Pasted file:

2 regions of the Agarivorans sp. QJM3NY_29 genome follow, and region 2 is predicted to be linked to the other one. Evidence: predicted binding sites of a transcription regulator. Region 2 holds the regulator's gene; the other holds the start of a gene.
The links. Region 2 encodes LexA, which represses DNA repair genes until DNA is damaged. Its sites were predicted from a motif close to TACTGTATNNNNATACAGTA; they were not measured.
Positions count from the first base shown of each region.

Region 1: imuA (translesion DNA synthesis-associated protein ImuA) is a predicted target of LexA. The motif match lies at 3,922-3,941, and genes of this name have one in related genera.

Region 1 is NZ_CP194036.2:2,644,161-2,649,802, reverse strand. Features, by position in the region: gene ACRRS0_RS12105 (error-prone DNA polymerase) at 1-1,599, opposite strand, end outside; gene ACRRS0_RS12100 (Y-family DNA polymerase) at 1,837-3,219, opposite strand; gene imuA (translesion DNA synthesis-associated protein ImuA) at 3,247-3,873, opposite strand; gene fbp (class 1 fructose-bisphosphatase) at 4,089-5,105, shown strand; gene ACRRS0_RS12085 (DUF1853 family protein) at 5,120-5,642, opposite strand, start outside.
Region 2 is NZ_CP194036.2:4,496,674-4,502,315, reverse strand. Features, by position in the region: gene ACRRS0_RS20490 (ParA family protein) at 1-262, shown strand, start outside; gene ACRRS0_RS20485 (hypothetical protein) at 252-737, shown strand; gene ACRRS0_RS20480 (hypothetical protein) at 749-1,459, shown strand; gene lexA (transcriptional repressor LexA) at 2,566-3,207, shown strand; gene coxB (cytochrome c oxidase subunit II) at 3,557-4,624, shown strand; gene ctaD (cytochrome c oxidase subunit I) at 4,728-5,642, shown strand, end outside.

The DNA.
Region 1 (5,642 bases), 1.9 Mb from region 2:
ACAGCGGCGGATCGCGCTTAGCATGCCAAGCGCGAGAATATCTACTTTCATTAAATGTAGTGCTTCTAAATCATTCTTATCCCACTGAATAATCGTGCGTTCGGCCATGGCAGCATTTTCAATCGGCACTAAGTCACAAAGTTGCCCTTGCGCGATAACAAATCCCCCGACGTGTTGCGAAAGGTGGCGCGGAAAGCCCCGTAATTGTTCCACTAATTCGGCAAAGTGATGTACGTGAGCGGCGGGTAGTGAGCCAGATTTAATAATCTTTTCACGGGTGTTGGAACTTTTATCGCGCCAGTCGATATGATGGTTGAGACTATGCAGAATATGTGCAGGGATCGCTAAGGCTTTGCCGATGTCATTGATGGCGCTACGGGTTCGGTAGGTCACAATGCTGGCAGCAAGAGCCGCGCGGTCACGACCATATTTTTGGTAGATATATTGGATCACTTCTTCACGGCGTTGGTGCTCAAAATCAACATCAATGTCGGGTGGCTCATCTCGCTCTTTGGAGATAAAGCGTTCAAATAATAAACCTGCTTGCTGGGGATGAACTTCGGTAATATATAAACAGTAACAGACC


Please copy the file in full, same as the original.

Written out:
2 regions of the Agarivorans sp. QJM3NY_29 genome follow, and region 2 is predicted to be linked to the other one. Evidence: predicted binding sites of a transcription regulator. Region 2 holds the regulator's gene; the other holds the start of a gene.
The links. Region 2 encodes LexA, which represses DNA repair genes until DNA is damaged. Its sites were predicted from a motif close to TACTGTATNNNNATACAGTA; they were not measured.
Positions count from the first base shown of each region.

Region 1: imuA (translesion DNA synthesis-associated protein ImuA) is a predicted target of LexA. The motif match lies at 3,922-3,941, and genes of this name have one in related genera.

Region 1 is NZ_CP194036.2:2,644,161-2,649,802, reverse strand. Features, by position in the region: gene ACRRS0_RS12105 (error-prone DNA polymerase) at 1-1,599, opposite strand, end outside; gene ACRRS0_RS12100 (Y-family DNA polymerase) at 1,837-3,219, opposite strand; gene imuA (translesion DNA synthesis-associated protein ImuA) at 3,247-3,873, opposite strand; gene fbp (class 1 fructose-bisphosphatase) at 4,089-5,105, shown strand; gene ACRRS0_RS12085 (DUF1853 family protein) at 5,120-5,642, opposite strand, start outside.
Region 2 is NZ_CP194036.2:4,496,674-4,502,315, reverse strand. Features, by position in the region: gene ACRRS0_RS20490 (ParA family protein) at 1-262, shown strand, start outside; gene ACRRS0_RS20485 (hypothetical protein) at 252-737, shown strand; gene ACRRS0_RS20480 (hypothetical protein) at 749-1,459, shown strand; gene lexA (transcriptional repressor LexA) at 2,566-3,207, shown strand; gene coxB (cytochrome c oxidase subunit II) at 3,557-4,624, shown strand; gene ctaD (cytochrome c oxidase subunit I) at 4,728-5,642, shown strand, end outside.

The DNA.
Region 1 (5,642 bases), 1.9 Mb from region 2:
ACAGCGGCGGATCGCGCTTAGCATGCCAAGCGCGAGAATATCTACTTTCATTAAATGTAGTGCTTCTAAATCATTCTTATCCCACTGAATAATCGTGCGTTCGGCCATGGCAGCATTTTCAATCGGCACTAAGTCACAAAGTTGCCCTTGCGCGATAACAAATCCCCCGACGTGTTGCGAAAGGTGGCGCGGAAAGCCCCGTAATTGTTCCACTAATTCGGCAAAGTGATGTACGTGAGCGGCGGGTAGTGAGCCAGATTTAATAATCTTTTCACGGGTGTTGGAACTTTTATCGCGCCAGTCGATATGATGGTTGAGACTATGCAGAATATGTGCAGGGATCGCTAAGGCTTTGCCGATGTCATTGATGGCGCTACGGGTTCGGTAGGTCACAATGCTGGCAGCAAGAGCCGCGCGGTCACGACCATATTTTTGGTAGATATATTGGATCACTTCTTCACGGCGTTGGTGCTCAAAATCAACATCAATGTCGGGTGGCTCATCTCGCTCTTTGGAGATAAAGCGTTCAAATAATAAACCTGCTTGCTGGGGATGAACTTCGGTAATATATAAACAGTAACAGACC